The question, then, that should trouble us in response to these
positions is the same one we posed previously, only in different
words. So what is the answer? What is tragic for the self-awareness
of the Church, and for her freedom to submit everything to the
test of her unshakeable theological criteria, is the fact that
the fate of the Russian Orthodox Church is repeated in the case
of some contemporary Statutes: National Churches who (doubtless
with the best of intentions), in order to demonstrate their
abhorrence of anything they regard as an attempt to distinguish
essential from inessential or to add or subtract anything to
or from the God-given deposit, trumpet their faithfulness to
the Ecclesiastical Tradition. By contrast, an indication of
a sensitive theological attitude is the stance taken by the
Ecumenical Patriarchate of Constantinople. Yet the inspiration
of the Canons by the Ecumenical Patriarchate did not ultimately
drag her down the path of ecclesiastical conformism. In collaboration
with the Church of Russia, the Ecumenical Patriarchate took
part in a critical appraisal to seek out the essential. The
reason for this, however, seems to us both clear and significant.
To their consciousness, attuned as it was to the Church’s self-awareness,
it was patently obvious that this was in truth… They are able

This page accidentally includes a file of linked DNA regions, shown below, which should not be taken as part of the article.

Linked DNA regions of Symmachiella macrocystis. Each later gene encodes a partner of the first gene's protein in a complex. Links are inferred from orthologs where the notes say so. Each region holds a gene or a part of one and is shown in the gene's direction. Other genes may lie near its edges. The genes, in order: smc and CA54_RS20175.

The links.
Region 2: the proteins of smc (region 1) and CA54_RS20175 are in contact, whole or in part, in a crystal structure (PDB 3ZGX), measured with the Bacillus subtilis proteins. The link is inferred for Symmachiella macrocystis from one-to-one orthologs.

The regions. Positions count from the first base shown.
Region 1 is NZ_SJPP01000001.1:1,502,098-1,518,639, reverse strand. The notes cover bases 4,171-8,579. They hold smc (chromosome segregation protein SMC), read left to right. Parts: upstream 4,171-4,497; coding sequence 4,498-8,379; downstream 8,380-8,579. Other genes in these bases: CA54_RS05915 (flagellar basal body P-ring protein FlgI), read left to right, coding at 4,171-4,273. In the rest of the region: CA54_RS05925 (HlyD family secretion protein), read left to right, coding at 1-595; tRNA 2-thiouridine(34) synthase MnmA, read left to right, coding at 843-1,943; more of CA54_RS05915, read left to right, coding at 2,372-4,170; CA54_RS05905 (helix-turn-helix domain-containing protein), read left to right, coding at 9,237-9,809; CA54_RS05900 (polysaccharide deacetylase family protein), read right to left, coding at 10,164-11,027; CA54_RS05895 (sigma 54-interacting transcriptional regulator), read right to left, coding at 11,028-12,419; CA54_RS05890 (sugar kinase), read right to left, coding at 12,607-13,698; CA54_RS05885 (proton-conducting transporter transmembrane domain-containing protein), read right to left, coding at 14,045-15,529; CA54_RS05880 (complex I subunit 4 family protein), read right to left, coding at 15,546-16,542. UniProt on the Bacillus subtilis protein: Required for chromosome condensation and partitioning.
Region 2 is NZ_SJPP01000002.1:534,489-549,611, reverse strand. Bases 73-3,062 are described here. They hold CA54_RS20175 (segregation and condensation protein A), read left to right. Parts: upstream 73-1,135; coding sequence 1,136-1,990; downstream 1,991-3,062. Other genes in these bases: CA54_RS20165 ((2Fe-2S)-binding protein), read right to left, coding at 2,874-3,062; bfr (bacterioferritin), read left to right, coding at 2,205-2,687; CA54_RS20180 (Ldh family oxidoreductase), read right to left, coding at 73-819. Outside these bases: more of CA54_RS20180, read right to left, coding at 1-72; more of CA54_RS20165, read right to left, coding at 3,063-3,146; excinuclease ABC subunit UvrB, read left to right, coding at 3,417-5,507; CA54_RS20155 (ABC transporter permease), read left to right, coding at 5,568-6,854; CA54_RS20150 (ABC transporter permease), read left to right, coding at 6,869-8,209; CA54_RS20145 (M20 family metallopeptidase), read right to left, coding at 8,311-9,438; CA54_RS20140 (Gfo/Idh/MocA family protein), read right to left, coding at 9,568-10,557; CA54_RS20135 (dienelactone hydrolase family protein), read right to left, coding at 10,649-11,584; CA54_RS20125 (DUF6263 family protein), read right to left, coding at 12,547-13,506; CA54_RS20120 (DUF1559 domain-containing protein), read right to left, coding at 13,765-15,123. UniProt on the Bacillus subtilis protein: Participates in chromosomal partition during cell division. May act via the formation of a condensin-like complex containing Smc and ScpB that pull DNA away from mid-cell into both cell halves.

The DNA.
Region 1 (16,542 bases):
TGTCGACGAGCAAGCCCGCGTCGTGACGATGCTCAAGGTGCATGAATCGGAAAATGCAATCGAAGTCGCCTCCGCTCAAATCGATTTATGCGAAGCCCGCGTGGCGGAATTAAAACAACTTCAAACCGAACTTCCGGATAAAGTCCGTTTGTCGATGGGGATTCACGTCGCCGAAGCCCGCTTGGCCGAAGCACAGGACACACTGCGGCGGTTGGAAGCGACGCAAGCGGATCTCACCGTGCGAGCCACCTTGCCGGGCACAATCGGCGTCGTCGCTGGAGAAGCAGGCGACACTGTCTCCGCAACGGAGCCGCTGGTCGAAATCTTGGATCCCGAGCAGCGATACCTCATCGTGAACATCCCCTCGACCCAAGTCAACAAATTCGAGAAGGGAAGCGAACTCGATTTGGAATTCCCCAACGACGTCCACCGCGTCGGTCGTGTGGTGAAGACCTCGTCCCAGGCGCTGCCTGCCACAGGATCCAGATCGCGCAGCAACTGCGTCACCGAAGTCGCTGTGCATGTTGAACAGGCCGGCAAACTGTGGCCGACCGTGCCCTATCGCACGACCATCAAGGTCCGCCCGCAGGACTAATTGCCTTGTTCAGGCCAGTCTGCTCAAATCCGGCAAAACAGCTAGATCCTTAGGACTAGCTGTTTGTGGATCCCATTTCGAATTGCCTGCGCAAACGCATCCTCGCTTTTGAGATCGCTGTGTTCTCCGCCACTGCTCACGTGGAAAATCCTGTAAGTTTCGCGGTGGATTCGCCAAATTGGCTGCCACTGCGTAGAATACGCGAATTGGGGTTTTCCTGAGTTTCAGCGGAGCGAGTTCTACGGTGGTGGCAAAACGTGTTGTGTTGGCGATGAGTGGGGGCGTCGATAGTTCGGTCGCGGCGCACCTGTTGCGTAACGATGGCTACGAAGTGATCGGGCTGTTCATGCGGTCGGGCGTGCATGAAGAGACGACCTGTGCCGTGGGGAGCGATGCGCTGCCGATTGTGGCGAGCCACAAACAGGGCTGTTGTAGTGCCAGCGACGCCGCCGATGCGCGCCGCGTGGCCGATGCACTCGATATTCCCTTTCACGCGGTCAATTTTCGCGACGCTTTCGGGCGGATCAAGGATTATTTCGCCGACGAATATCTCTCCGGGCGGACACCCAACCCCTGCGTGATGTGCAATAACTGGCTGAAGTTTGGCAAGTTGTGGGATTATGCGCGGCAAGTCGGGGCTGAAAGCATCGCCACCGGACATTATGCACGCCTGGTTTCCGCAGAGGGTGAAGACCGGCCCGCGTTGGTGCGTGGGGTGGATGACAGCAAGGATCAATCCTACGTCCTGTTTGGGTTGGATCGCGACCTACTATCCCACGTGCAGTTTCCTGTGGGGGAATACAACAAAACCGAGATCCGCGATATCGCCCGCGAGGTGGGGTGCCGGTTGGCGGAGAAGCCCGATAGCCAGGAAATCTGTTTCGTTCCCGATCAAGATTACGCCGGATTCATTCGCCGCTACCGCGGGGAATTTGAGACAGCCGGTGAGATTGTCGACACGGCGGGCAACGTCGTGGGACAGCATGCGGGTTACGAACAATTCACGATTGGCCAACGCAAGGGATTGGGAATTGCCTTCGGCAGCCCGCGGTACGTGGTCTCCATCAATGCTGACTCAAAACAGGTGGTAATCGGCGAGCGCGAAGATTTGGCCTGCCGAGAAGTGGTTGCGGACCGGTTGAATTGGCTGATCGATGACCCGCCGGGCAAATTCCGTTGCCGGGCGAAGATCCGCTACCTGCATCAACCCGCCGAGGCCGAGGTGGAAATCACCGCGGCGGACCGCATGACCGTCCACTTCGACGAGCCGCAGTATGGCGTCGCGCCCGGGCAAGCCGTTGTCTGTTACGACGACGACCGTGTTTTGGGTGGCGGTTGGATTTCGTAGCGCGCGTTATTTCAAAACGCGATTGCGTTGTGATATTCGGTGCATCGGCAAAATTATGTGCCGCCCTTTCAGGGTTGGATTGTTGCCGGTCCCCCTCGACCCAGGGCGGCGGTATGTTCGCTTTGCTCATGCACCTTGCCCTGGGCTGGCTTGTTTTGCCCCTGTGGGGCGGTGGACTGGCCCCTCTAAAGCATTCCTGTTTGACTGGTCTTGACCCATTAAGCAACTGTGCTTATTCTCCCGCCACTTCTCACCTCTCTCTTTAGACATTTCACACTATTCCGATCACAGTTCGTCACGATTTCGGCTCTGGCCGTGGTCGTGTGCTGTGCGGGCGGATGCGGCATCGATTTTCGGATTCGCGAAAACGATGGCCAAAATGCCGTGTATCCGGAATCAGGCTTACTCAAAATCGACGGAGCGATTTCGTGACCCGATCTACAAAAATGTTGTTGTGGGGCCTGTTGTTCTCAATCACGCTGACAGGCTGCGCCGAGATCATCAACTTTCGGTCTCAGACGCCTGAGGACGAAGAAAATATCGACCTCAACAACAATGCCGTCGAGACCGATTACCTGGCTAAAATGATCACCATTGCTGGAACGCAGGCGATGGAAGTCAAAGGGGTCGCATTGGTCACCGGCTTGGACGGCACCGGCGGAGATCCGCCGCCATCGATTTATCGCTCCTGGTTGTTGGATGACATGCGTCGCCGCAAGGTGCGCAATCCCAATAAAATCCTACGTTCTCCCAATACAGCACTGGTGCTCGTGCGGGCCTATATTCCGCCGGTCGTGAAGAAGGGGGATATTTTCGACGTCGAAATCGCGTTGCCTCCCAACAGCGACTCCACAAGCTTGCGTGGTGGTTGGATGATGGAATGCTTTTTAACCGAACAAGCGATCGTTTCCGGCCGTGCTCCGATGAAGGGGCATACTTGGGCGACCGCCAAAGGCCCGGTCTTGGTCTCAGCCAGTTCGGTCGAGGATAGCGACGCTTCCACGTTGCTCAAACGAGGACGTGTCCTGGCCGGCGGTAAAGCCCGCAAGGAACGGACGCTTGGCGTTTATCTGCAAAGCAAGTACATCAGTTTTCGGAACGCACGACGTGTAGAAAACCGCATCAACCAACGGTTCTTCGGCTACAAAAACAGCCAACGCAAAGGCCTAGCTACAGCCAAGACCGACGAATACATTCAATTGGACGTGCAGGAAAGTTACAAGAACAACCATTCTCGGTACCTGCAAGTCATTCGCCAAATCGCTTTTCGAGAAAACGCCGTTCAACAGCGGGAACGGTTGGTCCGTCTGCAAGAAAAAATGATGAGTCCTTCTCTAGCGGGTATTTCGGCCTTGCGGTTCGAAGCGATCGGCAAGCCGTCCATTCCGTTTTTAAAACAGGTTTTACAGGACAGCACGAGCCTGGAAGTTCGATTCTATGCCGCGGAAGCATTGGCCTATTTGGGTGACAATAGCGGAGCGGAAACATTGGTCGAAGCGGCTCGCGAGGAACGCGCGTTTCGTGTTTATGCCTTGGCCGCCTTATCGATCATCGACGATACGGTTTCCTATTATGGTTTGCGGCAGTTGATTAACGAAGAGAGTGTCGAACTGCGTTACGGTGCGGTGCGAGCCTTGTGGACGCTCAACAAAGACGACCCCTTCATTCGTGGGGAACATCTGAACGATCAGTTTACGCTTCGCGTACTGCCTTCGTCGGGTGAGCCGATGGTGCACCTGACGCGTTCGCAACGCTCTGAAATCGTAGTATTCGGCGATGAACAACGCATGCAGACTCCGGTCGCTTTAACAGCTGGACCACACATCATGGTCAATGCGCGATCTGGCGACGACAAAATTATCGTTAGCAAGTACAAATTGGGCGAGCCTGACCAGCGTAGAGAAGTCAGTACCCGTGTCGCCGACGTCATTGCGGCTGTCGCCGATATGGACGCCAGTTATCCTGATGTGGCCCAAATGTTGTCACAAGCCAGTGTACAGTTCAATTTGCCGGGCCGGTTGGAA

to do this, it seems to us, not only because they never take
their eyes off History, but precisely because of their intention
to focus not on every detail, but specifically on the criteria
of their ecclesial faith. This intention, unfailingly coupled
with discernment, is the ‘valve’ preventing the invaluable critical
view from slipping into a realm of arbitrary subjectivism.
I think, however, that this is not the only point being made
here. I have the impression that in referring to the Ecclesial
and Canonical Tradition, we are aiming obliquely at restricting
the use of force by the Church, even that indirect and necessary
force which we have outlined.
* * * *
Through this often labyrinthine interweaving of historical conditions,
the formulation of interpretations, it is possible to make out
an unceasing effort to remain faithful to the Church’s criteria,
an effort not always totally successful, but still has to be
endeavoured because we are human.
According to the “axioms” formulated by the Canonical Tradition
as to the way the sacred Canons are composed and function:
«Any acts that are rare, a matter of economy, a result of constraint
or of some evil custom or, simply put, contrary to the Canons,
are not to be taken as a law, canon or example for the Church...
Rather, once the economy or the constraint is past, the Canons